Lung Cancer - Targeted Therapy Brings New Hope For Its Treatment, Says Expert
Targeted therapies use drugs or other substances to 'target' the cancer cells more precisely and avoid any damage to surrounding normal cells. Targeted therapy iseffective for non-small cell lung cancer.
In 2015, the U.S. FDA approved the first immunotherapy to treat a subset of lung cancer patients
- Targeted therapies work by targeting specific areas in the cancer cells
- They can be helpful for treatment of lung cancer
- It has fewer side effects as compared to other treament methods
The most common cancer worldwide is lung cancer. It is marked by having the highest mortality rate among most of the common cancer. Once lung cancer is diagnosed, it is important to find out how much the cancer has spread. For this, the stage of lung cancer is evaluated, and based on the stage, the treatment is planned. The treatment depends on its type, size of the tumour, the extent to which it has spread and the condition of the patient.
Lung cancer is classified into two major types based upon the microscopic appearance of the tumour cells - Small cell lung cancers and non-small cell lung cancers. These two types of cancers grow, spread in different ways with different treatment methods. Now, modern research has revealed several sub-types, each characterized by mutated genes and abnormal proteins. Each of these sub-types can be treated using the new targeted therapies.
Non-small cell lung cancer has four main stages. In stage 1, the cancer is found in the lung, but it has not spread outside the lung. Whereas when the cancer is found in the lung and also in nearby nodes is stated as stage 2. And when the cancer is in the lung and lymph nodes in the middle of the chest, is termed as stage 3. The last stage is stage 4 when cancer has spread to both lungs, into the area around the lungs, or to distant organs.
Small-cell lung cancer has two main stages. Cancer is found in only one lung or nearby lymph nodes on the same side of the chest in the limited stage, while in the extensive stage, the cancer has spread to complete one lung, to opposite lung, to opposite side lymph nodes, to the pleural fluid and metastasised to distant organs and bone marrow.
The prognosis depends on the stage and is always better in early stage of the cancer when it is localised and not spread to other parts. This is where the role of regular screening comes in particularly in asymptomatic high risk populations.
A low-dose CT scan screening can help show any abnormalities in the lung as small as the size of a grain of rice. This helps to find Stage I curable lung cancer with less likelihood of metastasis to other parts of the body. This gives the doctor more options for the treatment and the patient a higher chance of survival.
In stage 0 and state 1 Non-small cell lung cancer, surgery may be the only treatment needed that removes part of the affected area of lung and lymph nodes. Stage 2 and Stage 3 may need to be treated by a combination of surgery, radiation, chemotherapy and surgery with removal of the cancer affected portion of the lung or even the entire lung along with affected lymph nodes. Immunotherapy and targeted therapy can be of help in treating cancers in Stage 3 and 4, which is otherwise very difficult to treat.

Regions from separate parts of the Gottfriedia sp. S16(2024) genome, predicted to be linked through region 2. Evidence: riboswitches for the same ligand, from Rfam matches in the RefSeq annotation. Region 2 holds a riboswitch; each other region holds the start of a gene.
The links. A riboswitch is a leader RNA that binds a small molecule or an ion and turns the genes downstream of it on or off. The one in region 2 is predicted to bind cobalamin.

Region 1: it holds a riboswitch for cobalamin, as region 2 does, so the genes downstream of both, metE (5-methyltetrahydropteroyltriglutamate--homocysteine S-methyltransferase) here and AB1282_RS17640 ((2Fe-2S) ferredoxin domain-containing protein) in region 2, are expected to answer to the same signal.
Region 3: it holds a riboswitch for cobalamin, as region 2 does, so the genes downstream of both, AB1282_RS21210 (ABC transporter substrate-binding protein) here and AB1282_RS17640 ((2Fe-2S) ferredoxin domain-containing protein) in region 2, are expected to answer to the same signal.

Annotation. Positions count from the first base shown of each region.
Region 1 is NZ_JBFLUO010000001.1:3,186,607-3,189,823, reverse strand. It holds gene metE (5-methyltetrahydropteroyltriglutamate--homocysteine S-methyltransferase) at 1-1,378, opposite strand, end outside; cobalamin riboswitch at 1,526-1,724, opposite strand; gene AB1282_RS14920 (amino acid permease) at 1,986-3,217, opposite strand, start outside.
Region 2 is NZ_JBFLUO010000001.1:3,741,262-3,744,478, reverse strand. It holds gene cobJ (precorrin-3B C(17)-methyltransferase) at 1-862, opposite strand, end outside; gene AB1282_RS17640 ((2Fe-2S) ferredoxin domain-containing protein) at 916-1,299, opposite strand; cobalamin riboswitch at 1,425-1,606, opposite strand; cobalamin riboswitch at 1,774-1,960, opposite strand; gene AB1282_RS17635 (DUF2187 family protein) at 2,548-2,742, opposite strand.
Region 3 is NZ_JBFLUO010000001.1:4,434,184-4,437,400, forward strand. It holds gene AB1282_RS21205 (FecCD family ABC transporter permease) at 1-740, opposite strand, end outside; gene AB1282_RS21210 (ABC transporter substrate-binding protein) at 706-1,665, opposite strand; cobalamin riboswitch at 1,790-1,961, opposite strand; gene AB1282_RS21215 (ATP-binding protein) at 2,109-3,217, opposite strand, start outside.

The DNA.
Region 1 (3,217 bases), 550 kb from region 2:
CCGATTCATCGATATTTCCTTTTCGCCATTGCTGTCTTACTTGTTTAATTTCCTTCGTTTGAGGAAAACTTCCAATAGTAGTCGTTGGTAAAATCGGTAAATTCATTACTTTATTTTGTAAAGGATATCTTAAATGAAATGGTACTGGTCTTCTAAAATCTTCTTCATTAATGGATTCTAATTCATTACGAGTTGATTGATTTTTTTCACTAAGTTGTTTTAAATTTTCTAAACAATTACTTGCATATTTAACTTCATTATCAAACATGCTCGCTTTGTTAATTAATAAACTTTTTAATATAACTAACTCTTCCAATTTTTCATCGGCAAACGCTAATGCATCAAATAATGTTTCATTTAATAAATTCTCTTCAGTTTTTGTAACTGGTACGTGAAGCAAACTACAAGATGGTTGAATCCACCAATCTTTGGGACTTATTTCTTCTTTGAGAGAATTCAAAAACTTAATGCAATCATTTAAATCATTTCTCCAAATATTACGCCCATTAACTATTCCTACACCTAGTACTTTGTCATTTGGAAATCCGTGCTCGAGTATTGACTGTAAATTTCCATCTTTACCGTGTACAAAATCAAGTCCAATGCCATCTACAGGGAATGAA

Targeted therapies use drugs or other substances to 'target' the cancer cells more precisely and avoid any damage to surrounding normal cells. Targeted therapy is effective for non-small cell lung cancer. Targeted therapies work by targeting specific areas in the cancer cells. Targeted therapy matches the therapy to a particular type of cancer in an individual patient which makes it more effective in treating certain types of cancer like lung cancer. The other advantages include fewer side-effects as compared to standard methods of treatment.
There are two main types of targeted therapy - Monoclonal antibodies, called as mAbs and Small molecule drugs. mAbs block a specific target on or around the cancer cells and prevent them from growing further. Given with standard treatment like chemotherapy, they help medication reach cancer cells better. mAbs are usually given intravenously, i.e. in the bloodstream. Small molecule drugs are usually taken orally and they work by preventing the growth and spread of cancer cells.
To ensure greater chance of success with targeted therapy, the patient's tumor tissue is tested to determine if an appropriate target is present or not. Targeted therapy is most beneficial for patients whose tumor cells have a specific mutation in the gene that defines the target. Patients without the mutation would not be chosen as in their case, the drug would not have anything to target. If a patient has not responded to other therapies or is inoperable, then targeted therapy may be of help.
Targeted Therapy brings new hope to patients with Lung Cancer.
Immunotherapy in Lung Cancer:
In 2015, the U.S. FDA approved the first immunotherapy to treat a subset of lung cancer patients. Immunotherapy is class of treatments that helps a person's own immune system eliminate or control cancer. Recent clinical studies treating patients with immunotherapy, either alone or in combination with other treatments, have shown significant patient improvement, resulting in FDA approval of several other immunotherapy options for more lung cancer patients, including approvals to treat patients with immunotherapy as a first-line therapy instead of conventional treatments.
(Dr Salil Patkar, Consultant, Medical Oncology, Apollo Cancer Centre, Navi Mumbai)
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